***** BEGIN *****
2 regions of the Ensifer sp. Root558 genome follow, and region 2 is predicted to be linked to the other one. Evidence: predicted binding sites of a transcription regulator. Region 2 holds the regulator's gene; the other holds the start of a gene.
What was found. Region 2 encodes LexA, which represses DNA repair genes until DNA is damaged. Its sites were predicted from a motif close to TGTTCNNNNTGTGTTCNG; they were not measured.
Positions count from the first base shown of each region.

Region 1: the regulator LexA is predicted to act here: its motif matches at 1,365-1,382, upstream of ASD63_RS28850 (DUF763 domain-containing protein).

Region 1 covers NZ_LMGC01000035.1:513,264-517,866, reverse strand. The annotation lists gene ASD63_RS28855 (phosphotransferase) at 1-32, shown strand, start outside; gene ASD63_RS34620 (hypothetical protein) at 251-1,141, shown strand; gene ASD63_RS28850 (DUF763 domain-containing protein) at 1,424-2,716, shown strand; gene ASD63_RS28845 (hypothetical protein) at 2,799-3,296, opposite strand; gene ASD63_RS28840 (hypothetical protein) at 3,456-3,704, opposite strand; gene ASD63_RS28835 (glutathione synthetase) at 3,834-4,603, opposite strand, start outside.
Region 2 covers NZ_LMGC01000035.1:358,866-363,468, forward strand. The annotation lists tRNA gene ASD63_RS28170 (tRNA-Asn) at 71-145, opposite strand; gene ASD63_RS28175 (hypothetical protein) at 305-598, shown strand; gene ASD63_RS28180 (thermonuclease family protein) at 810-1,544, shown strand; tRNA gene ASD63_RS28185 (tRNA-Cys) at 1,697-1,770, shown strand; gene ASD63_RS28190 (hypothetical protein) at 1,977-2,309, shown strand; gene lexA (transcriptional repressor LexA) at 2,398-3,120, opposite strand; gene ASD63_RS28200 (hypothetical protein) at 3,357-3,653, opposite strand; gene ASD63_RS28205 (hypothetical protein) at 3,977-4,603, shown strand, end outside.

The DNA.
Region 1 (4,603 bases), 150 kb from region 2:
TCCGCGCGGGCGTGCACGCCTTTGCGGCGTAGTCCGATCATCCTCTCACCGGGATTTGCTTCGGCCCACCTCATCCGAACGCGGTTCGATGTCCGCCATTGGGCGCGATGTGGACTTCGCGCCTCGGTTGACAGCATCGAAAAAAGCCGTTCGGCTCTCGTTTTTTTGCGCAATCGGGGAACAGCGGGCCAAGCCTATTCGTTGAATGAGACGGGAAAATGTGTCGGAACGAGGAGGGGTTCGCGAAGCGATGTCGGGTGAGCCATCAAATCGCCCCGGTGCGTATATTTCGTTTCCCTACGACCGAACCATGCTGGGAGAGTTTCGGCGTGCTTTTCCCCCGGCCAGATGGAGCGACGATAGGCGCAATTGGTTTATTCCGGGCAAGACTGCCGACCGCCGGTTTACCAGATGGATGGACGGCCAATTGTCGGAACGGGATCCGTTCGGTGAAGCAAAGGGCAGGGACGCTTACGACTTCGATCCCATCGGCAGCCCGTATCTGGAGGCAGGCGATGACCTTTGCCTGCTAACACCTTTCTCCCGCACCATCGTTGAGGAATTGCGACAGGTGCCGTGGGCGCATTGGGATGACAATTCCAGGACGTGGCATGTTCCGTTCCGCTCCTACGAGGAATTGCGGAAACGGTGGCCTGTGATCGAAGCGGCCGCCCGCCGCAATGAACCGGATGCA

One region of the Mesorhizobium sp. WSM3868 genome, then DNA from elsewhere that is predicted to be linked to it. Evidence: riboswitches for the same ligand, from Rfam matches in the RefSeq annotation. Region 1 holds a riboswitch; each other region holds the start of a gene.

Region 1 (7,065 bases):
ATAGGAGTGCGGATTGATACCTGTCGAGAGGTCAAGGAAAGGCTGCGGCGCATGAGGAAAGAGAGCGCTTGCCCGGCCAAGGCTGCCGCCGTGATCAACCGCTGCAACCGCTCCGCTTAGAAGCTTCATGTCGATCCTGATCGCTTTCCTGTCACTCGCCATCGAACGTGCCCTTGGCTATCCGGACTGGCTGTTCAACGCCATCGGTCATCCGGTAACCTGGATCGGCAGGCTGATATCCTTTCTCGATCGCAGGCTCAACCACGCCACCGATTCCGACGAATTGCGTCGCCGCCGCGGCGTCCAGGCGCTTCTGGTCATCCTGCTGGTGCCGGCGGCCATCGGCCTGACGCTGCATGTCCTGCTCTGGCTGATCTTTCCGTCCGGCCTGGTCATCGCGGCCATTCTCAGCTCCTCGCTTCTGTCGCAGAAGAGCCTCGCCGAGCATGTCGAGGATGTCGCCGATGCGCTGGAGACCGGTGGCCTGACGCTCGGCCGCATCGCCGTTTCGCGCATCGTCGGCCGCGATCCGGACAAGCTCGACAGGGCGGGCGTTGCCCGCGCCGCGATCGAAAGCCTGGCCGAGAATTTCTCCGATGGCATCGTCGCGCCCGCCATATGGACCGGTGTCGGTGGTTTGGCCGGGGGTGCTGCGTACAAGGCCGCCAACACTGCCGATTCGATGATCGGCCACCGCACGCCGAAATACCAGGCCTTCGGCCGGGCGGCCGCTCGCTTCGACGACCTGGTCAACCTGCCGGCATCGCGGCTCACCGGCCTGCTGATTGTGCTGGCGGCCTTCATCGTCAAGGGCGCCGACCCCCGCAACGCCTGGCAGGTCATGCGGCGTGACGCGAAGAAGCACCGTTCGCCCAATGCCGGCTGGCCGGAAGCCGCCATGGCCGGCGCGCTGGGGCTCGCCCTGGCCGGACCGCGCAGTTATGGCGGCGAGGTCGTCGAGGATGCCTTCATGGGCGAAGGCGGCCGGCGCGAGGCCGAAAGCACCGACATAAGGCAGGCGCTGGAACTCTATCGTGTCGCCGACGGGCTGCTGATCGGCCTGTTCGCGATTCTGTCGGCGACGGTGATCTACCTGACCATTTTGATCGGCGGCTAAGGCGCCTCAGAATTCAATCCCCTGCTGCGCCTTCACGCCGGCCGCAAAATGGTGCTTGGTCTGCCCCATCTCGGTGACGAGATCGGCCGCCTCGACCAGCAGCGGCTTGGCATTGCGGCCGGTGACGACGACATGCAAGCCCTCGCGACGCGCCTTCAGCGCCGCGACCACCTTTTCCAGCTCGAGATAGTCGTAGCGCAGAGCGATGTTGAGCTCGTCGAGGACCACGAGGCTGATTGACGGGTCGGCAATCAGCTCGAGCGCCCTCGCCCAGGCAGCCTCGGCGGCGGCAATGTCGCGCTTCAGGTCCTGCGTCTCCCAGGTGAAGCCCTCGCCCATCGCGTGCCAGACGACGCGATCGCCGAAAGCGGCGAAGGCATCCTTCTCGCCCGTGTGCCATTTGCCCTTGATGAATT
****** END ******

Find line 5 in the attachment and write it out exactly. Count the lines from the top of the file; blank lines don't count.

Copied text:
Region 1 covers NZ_LMGC01000035.1:513,264-517,866, reverse strand. The annotation lists gene ASD63_RS28855 (phosphotransferase) at 1-32, shown strand, start outside; gene ASD63_RS34620 (hypothetical protein) at 251-1,141, shown strand; gene ASD63_RS28850 (DUF763 domain-containing protein) at 1,424-2,716, shown strand; gene ASD63_RS28845 (hypothetical protein) at 2,799-3,296, opposite strand; gene ASD63_RS28840 (hypothetical protein) at 3,456-3,704, opposite strand; gene ASD63_RS28835 (glutathione synthetase) at 3,834-4,603, opposite strand, start outside.